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Status of the sharing economy: Bike-share programs make headway

From left, David Bell, Bill Kirk, Tim Kelly, and Jay Niewiek.

It's here, it's on the rise, and even Hillary has an opinion on it. It's the sharing economy, and it's changing the way people commute to work, stay in new cities, and grab a ride home from the bar. Wonder about the state of the sharing economy in West Michigan? Read on for a look at new bike-share programs coming to town in the first of a three-part Rapid Growth series.
Grand Rapids is part of the new sharing economy, and as downtown continues to develop, biking is no exception. With nonprofits such as the Greater Grand Rapids Bicycle Coalition working toward increased bike lanes and The Spoke Folks providing access to bicycles for all, GR residents are supported by bike-loving organizations. Add on the numerous biking events that take place in the city—MSU Gran Fondo, Brewery Vivant's Fly to the Coq and the Herman Miller Brickyard Criterium—and cyclists are surely welcomed with open arms on the road.
In order to ensure that biking is a safe and reliable mode of transportation for all, two organizations are exploring new methods of bike sharing for city residents, one launching in a few weeks and the other still in development. Grand Rapidians are sure to benefit from these low-cost and convenient transportation options.

"Everyone is very interested in getting something up and running in GR," says Bill Kirk, mobility manager at Downtown Grand Rapids, Inc. (DGRI). With the bike share buzz enveloping cities like Chicago and Philadelphia and now reaching West Michigan, DGRI sought to include the development of a formal bike sharing program in GR Forward, the city's comprehensive master plan.
"We always knew that transportation would be a major component," says Tim Kelly, DGRI's planning manager. Together, Kirk, Kelly and their team identified the goal of increased cycling in the city based on public opinion from various community outreach efforts and surveys. In short, residents say they want more protected bike lanes and more modes of transportation.

"We just want to make everything easier and give people options," says Kelly. Considering GR Forward's recommendation for electric bikes—a type of motorized bicycle that gives you a boost when you need it—Kelly and Kirk are still considering the exact type of bike and company that will work for the 30-40 automated bike stations and the 300-400 bikes that the city will require for the program's operation. Mostly payable by credit card, Kelly and Kirk are also exploring the option of year-long memberships purchasable at nearby libraries in order to make the kiosks accessible for those seeking alternative payment methods.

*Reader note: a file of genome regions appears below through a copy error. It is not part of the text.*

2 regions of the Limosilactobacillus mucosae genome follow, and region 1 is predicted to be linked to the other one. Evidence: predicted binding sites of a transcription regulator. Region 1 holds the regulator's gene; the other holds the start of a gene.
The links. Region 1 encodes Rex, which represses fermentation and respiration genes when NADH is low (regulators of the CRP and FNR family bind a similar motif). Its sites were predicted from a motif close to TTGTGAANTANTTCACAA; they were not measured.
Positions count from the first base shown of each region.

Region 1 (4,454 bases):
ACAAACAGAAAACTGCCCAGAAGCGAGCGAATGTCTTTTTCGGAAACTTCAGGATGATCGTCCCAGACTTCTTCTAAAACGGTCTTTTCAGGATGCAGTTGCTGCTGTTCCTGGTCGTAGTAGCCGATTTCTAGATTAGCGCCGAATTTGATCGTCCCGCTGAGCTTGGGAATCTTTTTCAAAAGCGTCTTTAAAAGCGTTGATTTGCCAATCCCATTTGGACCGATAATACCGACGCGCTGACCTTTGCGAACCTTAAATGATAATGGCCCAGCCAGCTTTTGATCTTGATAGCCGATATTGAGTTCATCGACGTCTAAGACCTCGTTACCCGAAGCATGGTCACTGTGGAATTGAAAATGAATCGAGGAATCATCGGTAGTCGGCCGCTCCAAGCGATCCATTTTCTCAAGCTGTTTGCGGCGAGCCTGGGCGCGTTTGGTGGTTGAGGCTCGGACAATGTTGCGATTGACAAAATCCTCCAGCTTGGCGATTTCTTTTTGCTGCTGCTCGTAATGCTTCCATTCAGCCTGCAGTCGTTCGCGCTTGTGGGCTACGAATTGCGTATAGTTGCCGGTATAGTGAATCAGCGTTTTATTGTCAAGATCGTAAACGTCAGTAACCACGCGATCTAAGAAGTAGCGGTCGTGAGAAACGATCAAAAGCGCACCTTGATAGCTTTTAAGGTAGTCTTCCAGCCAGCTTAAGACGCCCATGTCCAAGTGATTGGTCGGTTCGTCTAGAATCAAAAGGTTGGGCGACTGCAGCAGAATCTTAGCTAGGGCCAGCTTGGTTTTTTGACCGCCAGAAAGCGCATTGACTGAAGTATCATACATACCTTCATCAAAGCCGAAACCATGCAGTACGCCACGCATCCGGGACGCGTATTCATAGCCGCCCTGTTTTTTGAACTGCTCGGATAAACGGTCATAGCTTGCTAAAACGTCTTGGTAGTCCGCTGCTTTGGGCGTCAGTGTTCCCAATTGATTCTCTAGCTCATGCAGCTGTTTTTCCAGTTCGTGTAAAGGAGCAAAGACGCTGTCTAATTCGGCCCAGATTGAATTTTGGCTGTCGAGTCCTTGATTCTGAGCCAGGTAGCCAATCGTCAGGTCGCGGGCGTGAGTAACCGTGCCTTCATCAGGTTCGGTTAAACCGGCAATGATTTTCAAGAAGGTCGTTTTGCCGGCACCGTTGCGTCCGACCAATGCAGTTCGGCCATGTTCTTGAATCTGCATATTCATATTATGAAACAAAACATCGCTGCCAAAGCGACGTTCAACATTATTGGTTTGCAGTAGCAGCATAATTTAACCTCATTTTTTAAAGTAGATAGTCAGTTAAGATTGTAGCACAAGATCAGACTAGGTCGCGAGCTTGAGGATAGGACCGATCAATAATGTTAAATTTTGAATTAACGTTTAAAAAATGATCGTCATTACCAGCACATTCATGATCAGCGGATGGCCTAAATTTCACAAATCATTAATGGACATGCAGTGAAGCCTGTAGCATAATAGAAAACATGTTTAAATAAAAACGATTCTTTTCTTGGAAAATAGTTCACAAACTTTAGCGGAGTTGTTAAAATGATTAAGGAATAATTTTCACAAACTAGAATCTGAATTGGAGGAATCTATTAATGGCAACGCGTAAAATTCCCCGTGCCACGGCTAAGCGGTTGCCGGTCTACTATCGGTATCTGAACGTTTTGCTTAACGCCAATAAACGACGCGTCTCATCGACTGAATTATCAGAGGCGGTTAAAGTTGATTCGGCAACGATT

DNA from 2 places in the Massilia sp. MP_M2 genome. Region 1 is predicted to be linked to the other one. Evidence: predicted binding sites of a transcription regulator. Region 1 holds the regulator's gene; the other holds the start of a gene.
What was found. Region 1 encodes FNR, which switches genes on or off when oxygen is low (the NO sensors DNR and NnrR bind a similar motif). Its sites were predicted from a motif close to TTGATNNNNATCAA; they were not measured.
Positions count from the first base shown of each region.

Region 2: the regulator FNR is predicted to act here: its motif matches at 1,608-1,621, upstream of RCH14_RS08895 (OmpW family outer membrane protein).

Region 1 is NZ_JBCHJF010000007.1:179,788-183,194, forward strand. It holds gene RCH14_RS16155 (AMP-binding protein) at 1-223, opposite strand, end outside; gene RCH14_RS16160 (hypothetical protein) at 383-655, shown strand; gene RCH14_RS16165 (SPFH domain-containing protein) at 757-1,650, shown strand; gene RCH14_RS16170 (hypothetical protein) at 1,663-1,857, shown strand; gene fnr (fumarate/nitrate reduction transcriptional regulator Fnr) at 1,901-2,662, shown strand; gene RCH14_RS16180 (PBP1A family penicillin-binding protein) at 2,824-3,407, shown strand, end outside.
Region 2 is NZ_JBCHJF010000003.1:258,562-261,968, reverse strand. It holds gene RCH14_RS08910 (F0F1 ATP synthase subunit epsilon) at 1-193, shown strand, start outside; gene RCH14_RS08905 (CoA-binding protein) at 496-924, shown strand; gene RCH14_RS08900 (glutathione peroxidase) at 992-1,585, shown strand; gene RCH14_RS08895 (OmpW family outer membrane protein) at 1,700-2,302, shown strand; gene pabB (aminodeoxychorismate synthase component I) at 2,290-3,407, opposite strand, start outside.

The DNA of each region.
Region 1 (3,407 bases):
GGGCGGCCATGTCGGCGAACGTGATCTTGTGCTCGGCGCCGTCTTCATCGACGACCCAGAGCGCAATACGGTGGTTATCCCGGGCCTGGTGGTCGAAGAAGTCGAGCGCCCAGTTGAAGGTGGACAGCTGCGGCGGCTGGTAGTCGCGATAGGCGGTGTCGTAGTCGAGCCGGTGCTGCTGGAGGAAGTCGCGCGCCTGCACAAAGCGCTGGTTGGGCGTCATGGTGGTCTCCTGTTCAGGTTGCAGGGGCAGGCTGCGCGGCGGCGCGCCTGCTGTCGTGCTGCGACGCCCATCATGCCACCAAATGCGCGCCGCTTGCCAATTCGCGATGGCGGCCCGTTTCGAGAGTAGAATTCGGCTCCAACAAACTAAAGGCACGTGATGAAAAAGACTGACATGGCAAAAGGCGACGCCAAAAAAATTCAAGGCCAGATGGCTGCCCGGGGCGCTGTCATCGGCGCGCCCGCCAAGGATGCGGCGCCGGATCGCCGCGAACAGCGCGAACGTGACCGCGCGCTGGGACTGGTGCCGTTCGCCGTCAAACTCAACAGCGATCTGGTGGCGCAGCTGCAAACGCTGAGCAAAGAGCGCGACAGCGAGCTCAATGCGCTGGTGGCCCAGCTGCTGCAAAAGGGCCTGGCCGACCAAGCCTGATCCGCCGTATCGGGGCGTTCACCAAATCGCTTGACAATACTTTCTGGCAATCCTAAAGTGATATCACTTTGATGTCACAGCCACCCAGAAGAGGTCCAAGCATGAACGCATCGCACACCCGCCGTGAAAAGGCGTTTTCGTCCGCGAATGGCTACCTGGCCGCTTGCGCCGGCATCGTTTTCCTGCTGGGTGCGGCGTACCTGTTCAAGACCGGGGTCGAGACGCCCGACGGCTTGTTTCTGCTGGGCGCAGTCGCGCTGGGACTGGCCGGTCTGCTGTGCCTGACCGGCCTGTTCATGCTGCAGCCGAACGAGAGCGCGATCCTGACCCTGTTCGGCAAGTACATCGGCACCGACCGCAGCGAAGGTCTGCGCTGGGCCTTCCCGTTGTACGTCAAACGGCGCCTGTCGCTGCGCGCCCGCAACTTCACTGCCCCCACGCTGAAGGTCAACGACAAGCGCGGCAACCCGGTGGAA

In addition to providing a low-cost transportation option, Kirk notes the many benefits of the program, including health and wellness, an economic boost in retail near kiosks, easing the downtown commute and decreasing traffic congestion. "Every person on a bike-share bike is one less person in a car," says Kirk. DGRI hopes to launch their program in the summer of 2017.

Launching in just a few weeks, another bike-share program will test the market on a much smaller scale. The Spoke Folks, a local nonprofit organization that supports cyclists through maintenance, education and refurbished bikes, is spearheading a feasibility study with just 65 bikes and no kiosks. Based on the app Spokefly, the program will allow users to find nearby bikes, make a payment, "unlock" the chosen bike by providing the combination to its lock, and end in their ride in any location in the city. "You can put these bikes anywhere you'd land a regular bike," says Spoke Folks' Executive Director Jay Niewiek, noting that the app allows users to simply park bikes at existing racks anywhere from parks to local businesses.

Area Spokefly founders David Bell, right, and Jay Niewiek, left.At just $1 to ride plus 15 cents per minute, Spokefly will accept credit card payments without placing a hold on your card like other cities' programs. With the goal of "making sure everyone in GR has access to a safe and reliable bicycle," The Spoke Folks are pursuing their bike-share program as another medium in which to teach that the bicycle is an effective mode of transportation. Though it's starting out small, the Spokefly app will allow for Niewiek and company to collect useful data such as number of users and preferred neighborhoods in order to lay the foundation for an increase to 400 bikes in the summer of 2016. Most of all, Niewiek views the program as a way of "integrating cycling into everyday life."

As Grand Rapids becomes more bicycle-friendly, local organizations are meeting cyclists on the road with infrastructure support that boosts this unique economy-share. Whether by kiosk or app, credit card or annual membership, commuters, visitors, dedicated cyclists and leisurely riders will soon find a variety of options at their fingertips as bike sharing becomes a reality in the city.

Photography by Adam Bird
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